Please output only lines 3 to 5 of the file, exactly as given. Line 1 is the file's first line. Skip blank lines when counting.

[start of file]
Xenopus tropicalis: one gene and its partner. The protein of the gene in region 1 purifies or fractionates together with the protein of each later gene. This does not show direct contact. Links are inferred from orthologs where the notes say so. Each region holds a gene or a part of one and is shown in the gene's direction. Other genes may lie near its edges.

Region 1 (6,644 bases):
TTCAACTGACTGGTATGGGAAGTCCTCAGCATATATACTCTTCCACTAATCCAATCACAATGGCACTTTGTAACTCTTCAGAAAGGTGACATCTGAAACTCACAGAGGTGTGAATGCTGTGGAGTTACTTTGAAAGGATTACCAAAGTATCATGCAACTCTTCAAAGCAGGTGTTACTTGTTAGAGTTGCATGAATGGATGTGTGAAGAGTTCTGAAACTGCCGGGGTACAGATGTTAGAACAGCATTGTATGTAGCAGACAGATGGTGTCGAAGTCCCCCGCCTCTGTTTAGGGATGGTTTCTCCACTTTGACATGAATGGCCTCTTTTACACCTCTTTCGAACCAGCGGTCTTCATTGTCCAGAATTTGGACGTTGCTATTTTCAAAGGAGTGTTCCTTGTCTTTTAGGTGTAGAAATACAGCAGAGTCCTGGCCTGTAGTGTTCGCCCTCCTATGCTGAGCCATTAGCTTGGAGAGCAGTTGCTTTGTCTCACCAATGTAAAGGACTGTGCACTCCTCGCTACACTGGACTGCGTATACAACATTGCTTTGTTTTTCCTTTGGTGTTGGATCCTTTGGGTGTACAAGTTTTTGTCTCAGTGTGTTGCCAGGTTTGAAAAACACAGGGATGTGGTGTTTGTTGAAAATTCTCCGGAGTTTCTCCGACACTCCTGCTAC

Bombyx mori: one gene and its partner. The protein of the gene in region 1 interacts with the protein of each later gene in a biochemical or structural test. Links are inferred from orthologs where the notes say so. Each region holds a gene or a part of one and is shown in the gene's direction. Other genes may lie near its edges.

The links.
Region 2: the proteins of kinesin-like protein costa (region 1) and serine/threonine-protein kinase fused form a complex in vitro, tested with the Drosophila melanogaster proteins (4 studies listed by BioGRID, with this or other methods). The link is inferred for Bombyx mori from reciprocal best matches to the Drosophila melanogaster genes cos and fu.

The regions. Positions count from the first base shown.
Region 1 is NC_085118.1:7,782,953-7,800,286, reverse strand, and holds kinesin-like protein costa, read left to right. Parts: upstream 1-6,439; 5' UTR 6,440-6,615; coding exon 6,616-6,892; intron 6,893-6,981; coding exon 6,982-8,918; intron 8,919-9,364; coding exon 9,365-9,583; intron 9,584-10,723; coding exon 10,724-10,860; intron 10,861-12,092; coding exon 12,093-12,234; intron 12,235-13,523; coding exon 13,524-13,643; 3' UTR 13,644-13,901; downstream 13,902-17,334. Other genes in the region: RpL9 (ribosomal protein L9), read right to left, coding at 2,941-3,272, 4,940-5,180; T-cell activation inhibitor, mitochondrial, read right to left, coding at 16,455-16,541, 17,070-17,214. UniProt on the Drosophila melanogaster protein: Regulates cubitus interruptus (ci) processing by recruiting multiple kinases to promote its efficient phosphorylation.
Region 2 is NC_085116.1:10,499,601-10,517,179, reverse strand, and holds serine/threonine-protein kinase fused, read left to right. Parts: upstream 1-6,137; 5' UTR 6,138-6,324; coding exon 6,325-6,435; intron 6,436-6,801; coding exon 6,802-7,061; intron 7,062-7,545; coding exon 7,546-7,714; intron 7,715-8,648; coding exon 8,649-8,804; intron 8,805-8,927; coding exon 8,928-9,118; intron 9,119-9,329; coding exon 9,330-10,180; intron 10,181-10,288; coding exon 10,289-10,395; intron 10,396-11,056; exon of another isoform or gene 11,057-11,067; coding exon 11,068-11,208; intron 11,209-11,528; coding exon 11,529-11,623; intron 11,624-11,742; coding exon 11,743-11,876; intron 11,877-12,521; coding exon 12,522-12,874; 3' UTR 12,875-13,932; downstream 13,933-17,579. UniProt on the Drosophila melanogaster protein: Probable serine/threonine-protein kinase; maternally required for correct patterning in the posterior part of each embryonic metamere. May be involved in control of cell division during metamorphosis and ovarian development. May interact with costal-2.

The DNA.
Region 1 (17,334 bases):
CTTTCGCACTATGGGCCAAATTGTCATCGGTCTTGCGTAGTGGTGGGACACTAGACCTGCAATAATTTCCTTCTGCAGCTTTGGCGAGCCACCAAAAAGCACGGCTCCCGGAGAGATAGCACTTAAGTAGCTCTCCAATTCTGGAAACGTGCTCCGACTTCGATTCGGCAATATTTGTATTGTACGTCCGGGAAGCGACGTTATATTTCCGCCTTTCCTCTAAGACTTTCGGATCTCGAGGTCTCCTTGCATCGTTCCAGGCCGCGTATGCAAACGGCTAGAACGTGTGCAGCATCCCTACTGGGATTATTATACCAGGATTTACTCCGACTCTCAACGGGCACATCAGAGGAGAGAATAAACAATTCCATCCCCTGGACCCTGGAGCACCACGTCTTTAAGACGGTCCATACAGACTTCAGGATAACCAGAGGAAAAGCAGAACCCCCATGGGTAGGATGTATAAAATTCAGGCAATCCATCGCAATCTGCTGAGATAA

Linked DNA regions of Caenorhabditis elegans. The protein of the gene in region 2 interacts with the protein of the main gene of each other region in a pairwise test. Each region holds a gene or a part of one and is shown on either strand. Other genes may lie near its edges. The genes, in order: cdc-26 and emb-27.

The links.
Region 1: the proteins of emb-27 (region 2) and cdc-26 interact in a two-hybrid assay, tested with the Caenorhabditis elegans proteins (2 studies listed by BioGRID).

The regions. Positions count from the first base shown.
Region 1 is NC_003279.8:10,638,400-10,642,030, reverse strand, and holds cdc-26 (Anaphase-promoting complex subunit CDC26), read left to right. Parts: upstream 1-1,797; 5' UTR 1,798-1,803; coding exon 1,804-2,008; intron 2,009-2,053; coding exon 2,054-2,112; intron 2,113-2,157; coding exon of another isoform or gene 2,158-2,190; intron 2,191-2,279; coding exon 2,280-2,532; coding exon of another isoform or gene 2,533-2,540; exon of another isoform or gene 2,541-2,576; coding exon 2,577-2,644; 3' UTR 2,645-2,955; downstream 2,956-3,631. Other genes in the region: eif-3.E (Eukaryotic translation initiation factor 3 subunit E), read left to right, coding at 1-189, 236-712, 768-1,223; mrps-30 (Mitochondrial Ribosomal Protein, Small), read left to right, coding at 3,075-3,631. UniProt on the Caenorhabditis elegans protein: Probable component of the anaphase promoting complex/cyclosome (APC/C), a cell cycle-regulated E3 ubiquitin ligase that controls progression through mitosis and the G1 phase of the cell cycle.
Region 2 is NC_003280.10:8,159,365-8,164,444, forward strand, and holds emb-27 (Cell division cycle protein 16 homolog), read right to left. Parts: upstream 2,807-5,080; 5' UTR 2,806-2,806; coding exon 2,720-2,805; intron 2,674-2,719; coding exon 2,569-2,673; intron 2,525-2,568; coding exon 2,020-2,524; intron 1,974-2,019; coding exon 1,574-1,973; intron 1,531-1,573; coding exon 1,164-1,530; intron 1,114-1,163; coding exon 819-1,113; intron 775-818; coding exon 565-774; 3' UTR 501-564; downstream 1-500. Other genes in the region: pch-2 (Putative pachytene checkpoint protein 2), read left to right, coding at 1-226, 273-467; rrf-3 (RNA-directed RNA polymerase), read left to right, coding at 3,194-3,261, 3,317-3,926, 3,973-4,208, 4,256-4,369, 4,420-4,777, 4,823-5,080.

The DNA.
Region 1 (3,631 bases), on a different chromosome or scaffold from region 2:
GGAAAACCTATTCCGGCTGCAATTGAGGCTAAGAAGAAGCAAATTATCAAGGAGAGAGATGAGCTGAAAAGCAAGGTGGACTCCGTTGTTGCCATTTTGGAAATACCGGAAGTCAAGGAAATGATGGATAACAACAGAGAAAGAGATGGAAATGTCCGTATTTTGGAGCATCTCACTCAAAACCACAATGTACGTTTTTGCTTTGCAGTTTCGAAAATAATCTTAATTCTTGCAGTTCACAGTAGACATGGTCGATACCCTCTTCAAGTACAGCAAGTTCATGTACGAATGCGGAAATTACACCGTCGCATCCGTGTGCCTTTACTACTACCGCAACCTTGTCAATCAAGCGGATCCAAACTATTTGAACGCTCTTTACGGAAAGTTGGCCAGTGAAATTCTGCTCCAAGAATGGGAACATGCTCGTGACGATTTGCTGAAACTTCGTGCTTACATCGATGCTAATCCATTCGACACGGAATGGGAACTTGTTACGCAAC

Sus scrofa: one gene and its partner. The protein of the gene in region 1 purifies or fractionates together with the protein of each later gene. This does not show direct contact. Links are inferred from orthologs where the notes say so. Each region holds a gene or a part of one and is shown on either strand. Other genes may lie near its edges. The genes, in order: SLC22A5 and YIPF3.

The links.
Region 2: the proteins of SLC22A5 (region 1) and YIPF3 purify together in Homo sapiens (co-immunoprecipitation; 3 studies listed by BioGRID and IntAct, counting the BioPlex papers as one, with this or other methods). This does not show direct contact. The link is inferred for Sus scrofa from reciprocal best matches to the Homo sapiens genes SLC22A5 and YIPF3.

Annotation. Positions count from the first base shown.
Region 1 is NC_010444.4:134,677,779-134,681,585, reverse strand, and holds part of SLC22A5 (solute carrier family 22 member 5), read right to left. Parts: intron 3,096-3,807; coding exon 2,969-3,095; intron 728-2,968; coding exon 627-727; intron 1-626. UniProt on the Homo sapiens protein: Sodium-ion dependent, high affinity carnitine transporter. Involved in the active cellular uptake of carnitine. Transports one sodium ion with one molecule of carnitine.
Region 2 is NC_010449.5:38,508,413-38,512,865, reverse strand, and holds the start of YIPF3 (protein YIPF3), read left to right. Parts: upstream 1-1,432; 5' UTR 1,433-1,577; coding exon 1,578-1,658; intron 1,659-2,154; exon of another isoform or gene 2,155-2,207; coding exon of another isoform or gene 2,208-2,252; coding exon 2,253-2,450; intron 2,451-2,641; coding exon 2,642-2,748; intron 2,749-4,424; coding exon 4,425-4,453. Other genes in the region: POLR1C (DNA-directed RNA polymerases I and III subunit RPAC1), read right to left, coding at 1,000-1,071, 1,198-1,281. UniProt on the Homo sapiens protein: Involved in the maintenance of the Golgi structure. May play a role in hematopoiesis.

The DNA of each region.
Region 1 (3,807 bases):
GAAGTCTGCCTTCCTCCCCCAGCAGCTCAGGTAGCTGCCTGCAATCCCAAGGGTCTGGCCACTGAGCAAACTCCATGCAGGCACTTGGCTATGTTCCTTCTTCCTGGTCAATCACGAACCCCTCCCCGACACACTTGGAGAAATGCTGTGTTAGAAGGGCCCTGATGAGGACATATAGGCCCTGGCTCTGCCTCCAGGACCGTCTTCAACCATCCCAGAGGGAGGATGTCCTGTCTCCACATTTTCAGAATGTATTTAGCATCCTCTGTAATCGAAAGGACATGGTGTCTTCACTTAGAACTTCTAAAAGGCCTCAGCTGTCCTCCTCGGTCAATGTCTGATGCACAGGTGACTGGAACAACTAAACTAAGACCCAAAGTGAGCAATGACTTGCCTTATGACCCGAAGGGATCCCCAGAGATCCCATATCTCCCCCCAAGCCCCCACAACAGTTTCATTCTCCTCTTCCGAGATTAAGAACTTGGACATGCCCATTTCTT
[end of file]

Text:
TTCAACTGACTGGTATGGGAAGTCCTCAGCATATATACTCTTCCACTAATCCAATCACAATGGCACTTTGTAACTCTTCAGAAAGGTGACATCTGAAACTCACAGAGGTGTGAATGCTGTGGAGTTACTTTGAAAGGATTACCAAAGTATCATGCAACTCTTCAAAGCAGGTGTTACTTGTTAGAGTTGCATGAATGGATGTGTGAAGAGTTCTGAAACTGCCGGGGTACAGATGTTAGAACAGCATTGTATGTAGCAGACAGATGGTGTCGAAGTCCCCCGCCTCTGTTTAGGGATGGTTTCTCCACTTTGACATGAATGGCCTCTTTTACACCTCTTTCGAACCAGCGGTCTTCATTGTCCAGAATTTGGACGTTGCTATTTTCAAAGGAGTGTTCCTTGTCTTTTAGGTGTAGAAATACAGCAGAGTCCTGGCCTGTAGTGTTCGCCCTCCTATGCTGAGCCATTAGCTTGGAGAGCAGTTGCTTTGTCTCACCAATGTAAAGGACTGTGCACTCCTCGCTACACTGGACTGCGTATACAACATTGCTTTGTTTTTCCTTTGGTGTTGGATCCTTTGGGTGTACAAGTTTTTGTCTCAGTGTGTTGCCAGGTTTGAAAAACACAGGGATGTGGTGTTTGTTGAAAATTCTCCGGAGTTTCTCCGACACTCCTGCTAC

Bombyx mori: one gene and its partner. The protein of the gene in region 1 interacts with the protein of each later gene in a biochemical or structural test. Links are inferred from orthologs where the notes say so. Each region holds a gene or a part of one and is shown in the gene's direction. Other genes may lie near its edges.

The links.